Tennis Elbow

Or the less commonly known term, lateral epicondylitis, is an ‘overuse’ injury and a very common one at that. It’s when the ECRB (extensor carpi radialis brevis) tendon of the forearm is overloaded and repeatedly stressed.
Despite the ‘itis’ the tendon isn’t enflamed but in a state of disrepair, so it’s a tendinopathy and doesn’t present with swelling. It’s also not very common among tennis players and is more common than golfers’ elbow, a similar tendinopathy which affects the inside of the elbow.
What does it feel like?
  • Pain is felt on the outside and a little below the elbow. The tendon doesn’t like to be stretched or contracted, so lifting, lowering an object and gripping can provoke pain.
  • Pain can radiate up and down the forearm and sometimes into the third and fourth fingers.
  • It may not be an immediate pain however, tendons react 24-48 hours after an event that involves unaccustomed and prolonged activity of the forearm.
  • It may present with reduced grip compared to the other hand.
  • If you’ve suddenly increased an activity involving the arm this could also trigger it.
Anatomy
The tendon attaches on the outside of elbow and runs down the forearm to the wrist. Tendons are ‘avascular’ meaning they have a lower blood supply than muscles, so they take longer to regenerate while taking the brunt of the load as we age.
Who does it effect if not predominantly tennis players?
  • Office workers, drivers, trades people and athletes that predominantly use their arms in sport.
  • It affects those age 35 – 55 most commonly, both sexes and is usually experienced in the dominant arm.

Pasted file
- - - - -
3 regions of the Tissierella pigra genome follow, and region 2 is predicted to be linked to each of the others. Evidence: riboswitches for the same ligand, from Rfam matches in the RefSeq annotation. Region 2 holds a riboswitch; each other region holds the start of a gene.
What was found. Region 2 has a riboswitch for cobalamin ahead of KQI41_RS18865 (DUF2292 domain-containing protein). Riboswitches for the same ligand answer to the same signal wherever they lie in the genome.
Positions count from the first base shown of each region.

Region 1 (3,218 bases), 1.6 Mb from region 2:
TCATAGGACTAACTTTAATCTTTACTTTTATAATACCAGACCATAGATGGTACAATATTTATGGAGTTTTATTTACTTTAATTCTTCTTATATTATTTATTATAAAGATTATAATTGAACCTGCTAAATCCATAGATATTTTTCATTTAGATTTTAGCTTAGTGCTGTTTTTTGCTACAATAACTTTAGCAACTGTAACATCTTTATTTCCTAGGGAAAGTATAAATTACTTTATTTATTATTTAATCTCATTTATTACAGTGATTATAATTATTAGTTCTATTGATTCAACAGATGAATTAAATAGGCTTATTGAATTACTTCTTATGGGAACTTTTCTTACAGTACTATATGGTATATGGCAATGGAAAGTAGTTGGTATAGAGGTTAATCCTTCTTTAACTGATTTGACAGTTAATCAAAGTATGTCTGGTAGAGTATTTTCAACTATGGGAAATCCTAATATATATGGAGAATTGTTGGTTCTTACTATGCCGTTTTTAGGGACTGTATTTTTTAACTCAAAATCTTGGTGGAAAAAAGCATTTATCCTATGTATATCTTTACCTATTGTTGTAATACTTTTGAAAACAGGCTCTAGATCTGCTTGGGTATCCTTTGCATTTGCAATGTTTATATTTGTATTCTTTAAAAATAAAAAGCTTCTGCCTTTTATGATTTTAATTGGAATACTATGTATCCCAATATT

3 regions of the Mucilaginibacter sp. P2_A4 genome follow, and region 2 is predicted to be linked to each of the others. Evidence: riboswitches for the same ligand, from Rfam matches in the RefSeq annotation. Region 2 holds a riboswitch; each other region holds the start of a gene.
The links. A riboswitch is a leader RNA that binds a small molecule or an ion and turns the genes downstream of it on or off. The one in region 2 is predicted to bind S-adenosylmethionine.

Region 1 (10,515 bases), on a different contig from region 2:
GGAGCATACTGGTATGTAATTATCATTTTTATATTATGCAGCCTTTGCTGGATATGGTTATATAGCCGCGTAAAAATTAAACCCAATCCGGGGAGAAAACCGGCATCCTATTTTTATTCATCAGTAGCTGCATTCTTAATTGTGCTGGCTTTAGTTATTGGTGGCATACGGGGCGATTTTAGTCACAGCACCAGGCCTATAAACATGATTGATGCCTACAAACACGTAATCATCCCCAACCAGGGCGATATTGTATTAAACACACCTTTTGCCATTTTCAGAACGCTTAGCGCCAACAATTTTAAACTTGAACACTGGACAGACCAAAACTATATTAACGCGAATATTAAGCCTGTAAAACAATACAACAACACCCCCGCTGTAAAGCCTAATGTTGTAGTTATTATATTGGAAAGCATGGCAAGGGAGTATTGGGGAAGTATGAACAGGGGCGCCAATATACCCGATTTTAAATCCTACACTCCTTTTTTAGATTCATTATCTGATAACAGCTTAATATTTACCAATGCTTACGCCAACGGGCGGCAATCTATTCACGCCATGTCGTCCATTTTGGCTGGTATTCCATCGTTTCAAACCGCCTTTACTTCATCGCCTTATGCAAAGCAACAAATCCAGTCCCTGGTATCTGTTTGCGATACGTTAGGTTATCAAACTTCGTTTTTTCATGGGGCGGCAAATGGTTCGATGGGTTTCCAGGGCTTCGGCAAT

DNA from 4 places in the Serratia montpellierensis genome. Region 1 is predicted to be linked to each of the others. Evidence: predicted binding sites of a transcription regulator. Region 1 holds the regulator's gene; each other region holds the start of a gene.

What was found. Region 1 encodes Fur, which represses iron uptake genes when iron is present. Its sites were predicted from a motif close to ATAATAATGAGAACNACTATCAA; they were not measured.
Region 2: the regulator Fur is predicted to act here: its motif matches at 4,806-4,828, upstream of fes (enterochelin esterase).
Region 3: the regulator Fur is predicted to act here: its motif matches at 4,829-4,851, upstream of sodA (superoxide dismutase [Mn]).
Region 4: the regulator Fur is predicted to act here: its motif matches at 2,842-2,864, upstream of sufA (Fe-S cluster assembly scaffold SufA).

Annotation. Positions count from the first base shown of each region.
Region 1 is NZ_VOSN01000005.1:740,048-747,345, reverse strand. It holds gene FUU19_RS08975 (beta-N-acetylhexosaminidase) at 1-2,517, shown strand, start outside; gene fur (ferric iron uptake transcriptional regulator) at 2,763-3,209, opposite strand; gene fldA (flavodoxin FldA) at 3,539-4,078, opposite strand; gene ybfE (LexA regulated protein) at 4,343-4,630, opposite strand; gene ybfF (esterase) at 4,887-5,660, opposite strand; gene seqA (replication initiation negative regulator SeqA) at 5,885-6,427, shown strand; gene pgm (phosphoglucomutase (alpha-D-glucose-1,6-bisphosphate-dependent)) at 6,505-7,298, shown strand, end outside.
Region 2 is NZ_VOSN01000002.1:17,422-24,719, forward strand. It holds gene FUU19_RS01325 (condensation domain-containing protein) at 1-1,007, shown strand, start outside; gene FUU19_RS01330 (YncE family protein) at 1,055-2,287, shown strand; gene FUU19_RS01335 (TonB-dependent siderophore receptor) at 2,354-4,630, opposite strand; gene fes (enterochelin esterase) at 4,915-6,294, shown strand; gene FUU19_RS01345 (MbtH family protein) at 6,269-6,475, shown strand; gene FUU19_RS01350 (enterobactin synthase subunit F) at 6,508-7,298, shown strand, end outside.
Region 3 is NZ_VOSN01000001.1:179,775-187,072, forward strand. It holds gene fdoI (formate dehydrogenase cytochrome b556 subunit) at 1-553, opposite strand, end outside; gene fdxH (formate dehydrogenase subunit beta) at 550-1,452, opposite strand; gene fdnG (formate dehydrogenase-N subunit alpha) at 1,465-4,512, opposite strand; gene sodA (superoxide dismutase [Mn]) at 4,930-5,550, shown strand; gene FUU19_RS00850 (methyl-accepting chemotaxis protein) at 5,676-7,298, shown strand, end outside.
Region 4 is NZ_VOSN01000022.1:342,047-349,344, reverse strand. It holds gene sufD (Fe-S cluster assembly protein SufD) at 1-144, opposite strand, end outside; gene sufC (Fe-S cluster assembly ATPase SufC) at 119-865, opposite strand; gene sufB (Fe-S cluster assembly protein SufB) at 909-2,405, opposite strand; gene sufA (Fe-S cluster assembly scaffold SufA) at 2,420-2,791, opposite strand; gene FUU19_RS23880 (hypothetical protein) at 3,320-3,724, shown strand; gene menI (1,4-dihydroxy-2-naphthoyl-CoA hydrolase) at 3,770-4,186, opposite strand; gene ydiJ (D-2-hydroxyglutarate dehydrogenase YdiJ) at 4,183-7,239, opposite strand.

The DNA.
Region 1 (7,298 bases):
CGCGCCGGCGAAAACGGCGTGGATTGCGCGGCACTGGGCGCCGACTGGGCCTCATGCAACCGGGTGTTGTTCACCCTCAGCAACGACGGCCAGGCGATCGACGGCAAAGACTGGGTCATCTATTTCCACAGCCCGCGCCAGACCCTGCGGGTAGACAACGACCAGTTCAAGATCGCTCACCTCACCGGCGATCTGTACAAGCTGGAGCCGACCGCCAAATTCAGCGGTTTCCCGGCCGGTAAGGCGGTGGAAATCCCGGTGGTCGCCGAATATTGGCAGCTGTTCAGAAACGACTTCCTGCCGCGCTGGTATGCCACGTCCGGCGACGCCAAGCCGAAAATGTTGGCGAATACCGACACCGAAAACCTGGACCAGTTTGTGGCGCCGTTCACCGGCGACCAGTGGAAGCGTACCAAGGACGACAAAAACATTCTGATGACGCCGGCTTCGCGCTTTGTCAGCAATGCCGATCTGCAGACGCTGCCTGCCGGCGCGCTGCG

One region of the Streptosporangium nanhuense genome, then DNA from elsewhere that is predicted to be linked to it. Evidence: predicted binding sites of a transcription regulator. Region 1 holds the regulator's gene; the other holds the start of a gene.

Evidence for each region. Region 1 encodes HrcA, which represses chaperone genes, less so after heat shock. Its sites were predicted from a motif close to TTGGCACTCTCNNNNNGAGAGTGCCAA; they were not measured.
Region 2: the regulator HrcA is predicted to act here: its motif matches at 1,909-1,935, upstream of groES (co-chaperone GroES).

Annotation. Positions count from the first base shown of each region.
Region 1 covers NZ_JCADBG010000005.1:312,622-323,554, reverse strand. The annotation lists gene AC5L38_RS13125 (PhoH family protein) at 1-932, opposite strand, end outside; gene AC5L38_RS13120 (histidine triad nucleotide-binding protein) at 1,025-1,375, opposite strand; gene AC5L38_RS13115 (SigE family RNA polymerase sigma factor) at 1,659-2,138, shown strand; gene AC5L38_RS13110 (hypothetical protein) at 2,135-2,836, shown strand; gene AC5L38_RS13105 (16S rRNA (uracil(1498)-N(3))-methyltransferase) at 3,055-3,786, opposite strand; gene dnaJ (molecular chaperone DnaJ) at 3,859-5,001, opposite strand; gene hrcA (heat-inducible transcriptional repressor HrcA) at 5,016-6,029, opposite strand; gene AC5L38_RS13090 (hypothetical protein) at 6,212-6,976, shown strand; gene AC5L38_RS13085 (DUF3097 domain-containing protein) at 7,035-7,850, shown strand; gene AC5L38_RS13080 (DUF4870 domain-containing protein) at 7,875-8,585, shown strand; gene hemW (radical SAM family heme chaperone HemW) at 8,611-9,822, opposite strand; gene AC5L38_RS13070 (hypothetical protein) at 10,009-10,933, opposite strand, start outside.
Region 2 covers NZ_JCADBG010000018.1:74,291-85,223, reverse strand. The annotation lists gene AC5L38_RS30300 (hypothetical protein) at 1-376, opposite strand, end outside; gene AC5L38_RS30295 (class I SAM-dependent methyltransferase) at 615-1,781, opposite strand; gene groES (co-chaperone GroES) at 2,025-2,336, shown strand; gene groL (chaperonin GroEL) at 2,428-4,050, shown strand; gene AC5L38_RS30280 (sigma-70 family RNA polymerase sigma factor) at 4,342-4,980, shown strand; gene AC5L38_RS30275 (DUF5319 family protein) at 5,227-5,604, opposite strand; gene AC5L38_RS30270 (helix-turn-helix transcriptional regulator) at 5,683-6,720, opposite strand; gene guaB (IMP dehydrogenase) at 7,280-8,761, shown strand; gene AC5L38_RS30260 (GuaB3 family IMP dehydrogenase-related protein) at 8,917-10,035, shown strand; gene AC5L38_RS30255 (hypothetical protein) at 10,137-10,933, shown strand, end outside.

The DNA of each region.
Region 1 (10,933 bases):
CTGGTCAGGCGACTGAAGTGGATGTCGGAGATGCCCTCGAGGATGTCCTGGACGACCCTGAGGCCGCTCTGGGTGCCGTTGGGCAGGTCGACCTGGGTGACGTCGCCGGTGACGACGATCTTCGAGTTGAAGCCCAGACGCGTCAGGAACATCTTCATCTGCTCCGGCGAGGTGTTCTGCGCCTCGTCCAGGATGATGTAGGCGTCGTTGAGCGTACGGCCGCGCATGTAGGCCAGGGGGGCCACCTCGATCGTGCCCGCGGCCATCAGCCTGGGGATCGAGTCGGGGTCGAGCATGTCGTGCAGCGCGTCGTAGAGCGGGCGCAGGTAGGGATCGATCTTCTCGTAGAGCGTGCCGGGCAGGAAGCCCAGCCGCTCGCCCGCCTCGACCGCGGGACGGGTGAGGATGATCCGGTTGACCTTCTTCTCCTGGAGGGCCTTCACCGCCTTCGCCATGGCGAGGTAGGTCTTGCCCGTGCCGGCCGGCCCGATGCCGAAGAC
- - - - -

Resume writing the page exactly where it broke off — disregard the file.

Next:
• Manual work, especially involving tools weighing greater than 1kg, repetitive actions and heavy lifting.
  • Muscle imbalances and strength deficits within the shoulder are also present upon examination.
Other conditions to rule out.
  • Referred neural pain from the neck.
  • Osteoarthritis.
  • Rheumatoid arthritis.
  • Radial or ulnar radiculopathy.
  • Posterior interosseous nerve compression.
  • Olecranon bursitis.
How to we treat it?
After a thorough examination and assessment of not only the elbow but the shoulder and neck as well, we can identify where the weakness is. We can target any weakness we find in the shoulder complex, but also progressively load the forearm tendon in a way that deliberately provokes healing of the tendon matrix. I design a rehabilitation programme based on what I find during the assessment.
After an initial reduction in load to the tendon we would then start slowly returning that load so the tendon can adapt to it gradually. Its important to manage expectations, tendons take a while to heal, and it can be 6-12 weeks of doing a targeted rehab programme.
In terms of immediate treatment, I would release the forearm trigger points with myofascial massage, target any range of movement deficits found in the assessment and I personally like to offload the muscles using kinesio tape, having used this myself, I found it very beneficial in reducing pain.
 

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